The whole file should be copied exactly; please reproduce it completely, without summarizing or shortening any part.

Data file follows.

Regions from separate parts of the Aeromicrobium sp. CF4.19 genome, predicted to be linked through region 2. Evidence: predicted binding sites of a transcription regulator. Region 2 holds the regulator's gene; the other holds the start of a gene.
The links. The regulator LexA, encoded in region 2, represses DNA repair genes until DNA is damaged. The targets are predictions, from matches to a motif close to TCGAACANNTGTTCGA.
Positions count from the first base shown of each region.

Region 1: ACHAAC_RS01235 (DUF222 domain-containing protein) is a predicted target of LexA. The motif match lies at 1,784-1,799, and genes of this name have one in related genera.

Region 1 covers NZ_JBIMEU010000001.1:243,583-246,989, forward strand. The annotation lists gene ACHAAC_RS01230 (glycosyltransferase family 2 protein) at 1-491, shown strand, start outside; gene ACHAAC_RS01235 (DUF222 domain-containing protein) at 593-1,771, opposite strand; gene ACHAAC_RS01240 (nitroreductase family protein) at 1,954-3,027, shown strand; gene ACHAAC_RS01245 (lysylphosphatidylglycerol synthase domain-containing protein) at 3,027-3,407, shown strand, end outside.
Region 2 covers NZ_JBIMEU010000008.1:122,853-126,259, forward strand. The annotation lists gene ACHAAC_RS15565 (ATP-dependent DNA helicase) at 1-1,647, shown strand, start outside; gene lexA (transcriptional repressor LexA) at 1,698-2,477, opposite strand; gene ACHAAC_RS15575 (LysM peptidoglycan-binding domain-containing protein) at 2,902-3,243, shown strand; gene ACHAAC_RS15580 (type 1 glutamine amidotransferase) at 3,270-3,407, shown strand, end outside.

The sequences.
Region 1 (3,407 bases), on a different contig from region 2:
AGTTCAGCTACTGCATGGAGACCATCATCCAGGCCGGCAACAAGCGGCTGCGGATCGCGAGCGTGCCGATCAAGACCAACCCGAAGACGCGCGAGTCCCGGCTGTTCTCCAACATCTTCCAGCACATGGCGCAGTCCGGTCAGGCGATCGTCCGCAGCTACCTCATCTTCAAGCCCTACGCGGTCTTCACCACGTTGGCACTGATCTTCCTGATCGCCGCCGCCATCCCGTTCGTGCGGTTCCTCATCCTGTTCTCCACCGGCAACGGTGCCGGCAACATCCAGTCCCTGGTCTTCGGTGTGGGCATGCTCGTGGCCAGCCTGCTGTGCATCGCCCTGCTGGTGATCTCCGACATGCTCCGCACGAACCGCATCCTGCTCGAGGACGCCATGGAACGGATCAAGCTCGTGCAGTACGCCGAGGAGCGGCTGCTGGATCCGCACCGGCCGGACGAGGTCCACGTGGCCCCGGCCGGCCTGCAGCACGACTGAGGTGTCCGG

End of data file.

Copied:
Regions from separate parts of the Aeromicrobium sp. CF4.19 genome, predicted to be linked through region 2. Evidence: predicted binding sites of a transcription regulator. Region 2 holds the regulator's gene; the other holds the start of a gene.
The links. The regulator LexA, encoded in region 2, represses DNA repair genes until DNA is damaged. The targets are predictions, from matches to a motif close to TCGAACANNTGTTCGA.
Positions count from the first base shown of each region.

Region 1: ACHAAC_RS01235 (DUF222 domain-containing protein) is a predicted target of LexA. The motif match lies at 1,784-1,799, and genes of this name have one in related genera.

Region 1 covers NZ_JBIMEU010000001.1:243,583-246,989, forward strand. The annotation lists gene ACHAAC_RS01230 (glycosyltransferase family 2 protein) at 1-491, shown strand, start outside; gene ACHAAC_RS01235 (DUF222 domain-containing protein) at 593-1,771, opposite strand; gene ACHAAC_RS01240 (nitroreductase family protein) at 1,954-3,027, shown strand; gene ACHAAC_RS01245 (lysylphosphatidylglycerol synthase domain-containing protein) at 3,027-3,407, shown strand, end outside.
Region 2 covers NZ_JBIMEU010000008.1:122,853-126,259, forward strand. The annotation lists gene ACHAAC_RS15565 (ATP-dependent DNA helicase) at 1-1,647, shown strand, start outside; gene lexA (transcriptional repressor LexA) at 1,698-2,477, opposite strand; gene ACHAAC_RS15575 (LysM peptidoglycan-binding domain-containing protein) at 2,902-3,243, shown strand; gene ACHAAC_RS15580 (type 1 glutamine amidotransferase) at 3,270-3,407, shown strand, end outside.

The sequences.
Region 1 (3,407 bases), on a different contig from region 2:
AGTTCAGCTACTGCATGGAGACCATCATCCAGGCCGGCAACAAGCGGCTGCGGATCGCGAGCGTGCCGATCAAGACCAACCCGAAGACGCGCGAGTCCCGGCTGTTCTCCAACATCTTCCAGCACATGGCGCAGTCCGGTCAGGCGATCGTCCGCAGCTACCTCATCTTCAAGCCCTACGCGGTCTTCACCACGTTGGCACTGATCTTCCTGATCGCCGCCGCCATCCCGTTCGTGCGGTTCCTCATCCTGTTCTCCACCGGCAACGGTGCCGGCAACATCCAGTCCCTGGTCTTCGGTGTGGGCATGCTCGTGGCCAGCCTGCTGTGCATCGCCCTGCTGGTGATCTCCGACATGCTCCGCACGAACCGCATCCTGCTCGAGGACGCCATGGAACGGATCAAGCTCGTGCAGTACGCCGAGGAGCGGCTGCTGGATCCGCACCGGCCGGACGAGGTCCACGTGGCCCCGGCCGGCCTGCAGCACGACTGAGGTGTCCGG